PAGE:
This week I’ve been spending about half of my time at my friend B.’s house, watching her two dogs while she’s in the UK. My dog, who normally spends his day either looking out the window or snoozing in a blanket cave, has been having the time of his life hanging out with the other dogs.
He looks so calm and serene in that photo, doesn’t he? Just as does my friend’s chihuahua in this profile view:
He and the chihuahua, however, are anything but serene when they come together. The little guy, who is about half the size of my dachshund, has been spending the evenings initiating one wrestling match after another. My dog has taken to hiding in my lap, with the apparent hope of escaping the action for a moment or two.
This sort of thing goes on for hours at a time, until they are both so exhausted they pass out cold wherever they sit.
During the few times when they aren’t wrestling actively, they and the labrador sit huddled in a circle around me, staring hopefully, just in case I have a treat or toy hidden up my sleeve. Here’s a picture of what I see every time I try to sit down to read or watch TV:
Please forgive the bad lighting, and note my dachshund there in the right foreground, where he sits on my lap. The little chihuahua looks ready to launch himself up into the chair, and the labrador, lurking darkly in the left midground, watches with disdain. While the two little dogs chase and wrestle all day, she lounges around on the floor, occasionally glaring at them with clear disgust in her eyes. Hateful whippersnappers! It’s been so fun to watch and observe their ways of negotiating the canine social order, though.
In addition to the daily dog fun, I had a lovely Fourth of July. My friends S. and K. came over to B.’s and we gorged ourselves on food and wine, then spent a good hour or so floating about the pool, wine glasses in hand. I have decided that floating around in the pool while drinking wine is the perfect amalgamation of two perfect activities. Nothing could be more relaxing! Nothing! I cannot recommend anything more enthusiastically than this. Eventually, though, the approaching lightning sent us back inside, where we spent the rest of the night shit talking and listening to music, and comforting the dogs, who were all wary of the fireworks and thunder.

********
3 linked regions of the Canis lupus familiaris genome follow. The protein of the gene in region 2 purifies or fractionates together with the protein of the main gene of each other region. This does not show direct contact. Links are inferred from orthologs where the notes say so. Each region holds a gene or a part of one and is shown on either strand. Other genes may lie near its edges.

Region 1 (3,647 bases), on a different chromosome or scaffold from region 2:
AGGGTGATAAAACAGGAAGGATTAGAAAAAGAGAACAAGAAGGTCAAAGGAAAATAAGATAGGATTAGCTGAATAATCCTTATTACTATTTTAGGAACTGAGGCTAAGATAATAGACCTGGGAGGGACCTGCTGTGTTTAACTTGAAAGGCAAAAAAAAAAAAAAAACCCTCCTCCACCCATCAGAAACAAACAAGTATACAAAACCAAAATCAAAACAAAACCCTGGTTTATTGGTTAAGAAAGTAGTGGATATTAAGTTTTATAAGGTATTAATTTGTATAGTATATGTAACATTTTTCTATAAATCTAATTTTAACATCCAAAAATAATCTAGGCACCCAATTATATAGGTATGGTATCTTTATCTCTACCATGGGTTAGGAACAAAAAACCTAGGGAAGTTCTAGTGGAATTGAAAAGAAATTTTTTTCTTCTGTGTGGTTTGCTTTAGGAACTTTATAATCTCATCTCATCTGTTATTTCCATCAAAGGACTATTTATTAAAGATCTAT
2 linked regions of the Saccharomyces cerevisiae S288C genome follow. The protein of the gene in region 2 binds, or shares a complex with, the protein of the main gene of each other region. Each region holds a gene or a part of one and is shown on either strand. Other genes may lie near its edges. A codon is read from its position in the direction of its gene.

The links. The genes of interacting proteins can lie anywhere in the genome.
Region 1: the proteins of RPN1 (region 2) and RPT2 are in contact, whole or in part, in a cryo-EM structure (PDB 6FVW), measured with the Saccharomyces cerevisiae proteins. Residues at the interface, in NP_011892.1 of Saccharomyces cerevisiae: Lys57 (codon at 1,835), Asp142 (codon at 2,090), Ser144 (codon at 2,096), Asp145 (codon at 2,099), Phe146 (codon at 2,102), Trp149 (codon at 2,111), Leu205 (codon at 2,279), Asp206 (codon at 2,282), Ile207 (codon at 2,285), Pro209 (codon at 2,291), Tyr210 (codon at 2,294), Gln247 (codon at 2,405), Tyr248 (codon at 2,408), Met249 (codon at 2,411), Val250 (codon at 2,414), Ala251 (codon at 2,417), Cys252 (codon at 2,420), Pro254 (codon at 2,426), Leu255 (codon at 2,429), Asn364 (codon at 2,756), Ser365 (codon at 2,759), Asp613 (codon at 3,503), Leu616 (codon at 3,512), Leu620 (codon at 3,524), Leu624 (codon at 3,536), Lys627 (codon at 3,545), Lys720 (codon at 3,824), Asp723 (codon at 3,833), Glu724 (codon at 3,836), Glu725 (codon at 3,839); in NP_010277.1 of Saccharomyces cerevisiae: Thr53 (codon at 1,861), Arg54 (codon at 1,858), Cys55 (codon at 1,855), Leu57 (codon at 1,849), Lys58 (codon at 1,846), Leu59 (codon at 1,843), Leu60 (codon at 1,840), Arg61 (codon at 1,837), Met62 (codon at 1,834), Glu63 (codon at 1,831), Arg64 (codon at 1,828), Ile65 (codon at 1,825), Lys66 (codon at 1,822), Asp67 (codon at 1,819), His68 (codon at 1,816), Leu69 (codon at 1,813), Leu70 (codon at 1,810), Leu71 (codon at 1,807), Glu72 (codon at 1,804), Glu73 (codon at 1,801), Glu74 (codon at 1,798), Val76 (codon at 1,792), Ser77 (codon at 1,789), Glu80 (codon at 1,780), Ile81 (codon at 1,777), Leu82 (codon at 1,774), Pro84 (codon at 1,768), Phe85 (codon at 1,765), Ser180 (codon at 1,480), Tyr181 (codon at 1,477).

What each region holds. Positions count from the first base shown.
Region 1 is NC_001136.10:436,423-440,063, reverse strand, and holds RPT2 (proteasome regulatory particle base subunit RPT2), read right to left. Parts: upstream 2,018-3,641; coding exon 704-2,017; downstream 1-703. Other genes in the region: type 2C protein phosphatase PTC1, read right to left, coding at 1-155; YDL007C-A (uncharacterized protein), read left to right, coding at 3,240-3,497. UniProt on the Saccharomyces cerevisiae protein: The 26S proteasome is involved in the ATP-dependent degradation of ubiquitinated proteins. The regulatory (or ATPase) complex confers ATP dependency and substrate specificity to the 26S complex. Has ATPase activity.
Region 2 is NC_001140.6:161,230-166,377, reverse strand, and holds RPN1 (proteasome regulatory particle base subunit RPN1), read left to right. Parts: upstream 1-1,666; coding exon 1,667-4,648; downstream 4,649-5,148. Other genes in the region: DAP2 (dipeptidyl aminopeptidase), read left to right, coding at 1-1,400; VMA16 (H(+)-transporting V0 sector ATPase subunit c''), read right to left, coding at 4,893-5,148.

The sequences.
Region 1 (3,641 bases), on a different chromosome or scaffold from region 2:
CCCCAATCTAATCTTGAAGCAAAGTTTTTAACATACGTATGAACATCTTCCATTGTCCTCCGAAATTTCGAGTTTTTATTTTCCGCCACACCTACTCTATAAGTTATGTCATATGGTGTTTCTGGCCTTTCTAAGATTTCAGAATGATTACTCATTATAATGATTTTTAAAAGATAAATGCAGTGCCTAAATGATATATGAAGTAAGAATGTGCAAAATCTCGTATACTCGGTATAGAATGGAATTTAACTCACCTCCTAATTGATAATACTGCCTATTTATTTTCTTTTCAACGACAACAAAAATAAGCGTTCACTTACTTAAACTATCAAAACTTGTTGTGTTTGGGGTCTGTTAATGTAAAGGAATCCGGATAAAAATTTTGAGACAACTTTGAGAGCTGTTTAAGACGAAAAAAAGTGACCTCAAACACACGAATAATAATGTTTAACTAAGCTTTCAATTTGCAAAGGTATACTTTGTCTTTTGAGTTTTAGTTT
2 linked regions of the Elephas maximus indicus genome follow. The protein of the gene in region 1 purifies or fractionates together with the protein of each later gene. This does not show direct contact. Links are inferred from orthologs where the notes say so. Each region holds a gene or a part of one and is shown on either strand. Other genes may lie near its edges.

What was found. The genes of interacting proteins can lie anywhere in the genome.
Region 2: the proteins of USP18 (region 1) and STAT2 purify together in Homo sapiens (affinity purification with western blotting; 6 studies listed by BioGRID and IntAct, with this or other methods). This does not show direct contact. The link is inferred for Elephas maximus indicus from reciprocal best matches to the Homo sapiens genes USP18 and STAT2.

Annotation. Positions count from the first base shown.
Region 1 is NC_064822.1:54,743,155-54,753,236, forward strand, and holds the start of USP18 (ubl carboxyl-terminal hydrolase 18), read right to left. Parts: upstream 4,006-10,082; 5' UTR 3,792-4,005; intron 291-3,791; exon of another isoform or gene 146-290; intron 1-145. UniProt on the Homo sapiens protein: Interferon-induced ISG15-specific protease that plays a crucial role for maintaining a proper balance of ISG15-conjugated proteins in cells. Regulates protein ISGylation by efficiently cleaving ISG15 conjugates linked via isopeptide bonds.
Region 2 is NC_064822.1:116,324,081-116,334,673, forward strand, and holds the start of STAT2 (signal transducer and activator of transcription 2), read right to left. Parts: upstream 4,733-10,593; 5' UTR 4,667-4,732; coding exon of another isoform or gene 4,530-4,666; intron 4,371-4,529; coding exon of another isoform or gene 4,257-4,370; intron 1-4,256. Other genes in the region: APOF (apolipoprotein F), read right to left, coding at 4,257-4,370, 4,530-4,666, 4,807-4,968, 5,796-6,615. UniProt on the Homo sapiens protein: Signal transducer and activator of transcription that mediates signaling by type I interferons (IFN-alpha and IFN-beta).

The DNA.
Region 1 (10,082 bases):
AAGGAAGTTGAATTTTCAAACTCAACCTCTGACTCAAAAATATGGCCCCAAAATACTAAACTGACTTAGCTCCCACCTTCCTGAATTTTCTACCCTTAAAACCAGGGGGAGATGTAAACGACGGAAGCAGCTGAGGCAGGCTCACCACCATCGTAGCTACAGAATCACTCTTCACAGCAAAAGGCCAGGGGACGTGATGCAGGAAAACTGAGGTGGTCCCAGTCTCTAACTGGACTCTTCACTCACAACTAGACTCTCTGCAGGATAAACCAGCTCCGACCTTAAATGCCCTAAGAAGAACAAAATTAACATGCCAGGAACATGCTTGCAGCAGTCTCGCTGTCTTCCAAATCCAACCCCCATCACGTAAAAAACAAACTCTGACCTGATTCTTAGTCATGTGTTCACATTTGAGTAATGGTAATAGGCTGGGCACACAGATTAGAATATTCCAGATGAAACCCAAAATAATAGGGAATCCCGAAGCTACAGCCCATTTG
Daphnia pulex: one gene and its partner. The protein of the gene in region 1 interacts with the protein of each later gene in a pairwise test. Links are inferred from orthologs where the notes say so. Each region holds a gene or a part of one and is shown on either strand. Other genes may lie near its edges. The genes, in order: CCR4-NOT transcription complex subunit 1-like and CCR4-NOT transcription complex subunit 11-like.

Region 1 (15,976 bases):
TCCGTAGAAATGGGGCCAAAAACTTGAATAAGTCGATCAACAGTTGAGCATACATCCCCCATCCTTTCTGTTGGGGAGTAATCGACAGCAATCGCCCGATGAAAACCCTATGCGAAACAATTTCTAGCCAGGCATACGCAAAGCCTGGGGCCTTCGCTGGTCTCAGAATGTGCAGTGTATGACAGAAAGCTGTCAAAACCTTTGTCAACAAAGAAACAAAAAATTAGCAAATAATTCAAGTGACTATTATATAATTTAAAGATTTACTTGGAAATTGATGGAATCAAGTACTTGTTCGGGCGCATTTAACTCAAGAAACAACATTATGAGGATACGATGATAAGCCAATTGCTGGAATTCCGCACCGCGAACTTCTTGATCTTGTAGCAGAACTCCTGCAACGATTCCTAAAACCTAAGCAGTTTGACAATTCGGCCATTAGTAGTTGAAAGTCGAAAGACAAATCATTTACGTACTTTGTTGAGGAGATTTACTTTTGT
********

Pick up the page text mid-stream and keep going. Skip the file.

Speaking of weather (aren’t you enthralled already?) there has been at least one ridiculous thunderstorm a day for the last week or two — that’s just the way we roll in summer in New Wye, you know? Temperatures in the upper 90s, and air so steamy your glasses fog up as soon as you step out of the comfort of your air-conditioned house or car. Your hair frizzes instantly, makeup melts off your face, and your clothes cling sadly to your sweaty, sticky, stinking corpus.
[Digression about Science: At least we HAVE air conditioning in New Wye, though — that was one luxury sadly lacking in Zembla, where, despite summer temperatures in the 90s and 100s, the citizens seem to be stubbornly convinced they “don’t need” air conditioning. May I introduce you to SCIENCE, Zemblans? It makes our lives infinitely better. ]
During the thunderstorms, my dog gets so nervous he crawls up in my lap, legs trembling and heart racing, and whines and shakes until the thunder and lightning stop. His face is heartbreakingly sad, with his huge, pitiful hound-dog eyes, furrowed brow, and ears pulled back. In such cases, I am a complete sucker, and I simply can’t resist. I’ve been letting him come back into my bedroom with me — a windowless, quiet, dark sanctuary — where he builds a blanket cave out of the duvet, effectively insulating himself from the danger outside, and we drink tea and read. Well, I drink tea and read; he sleeps. It’s all very cozy.
This is going to sound totally gay, dude, but I can barely remember what life was like before I had a dog.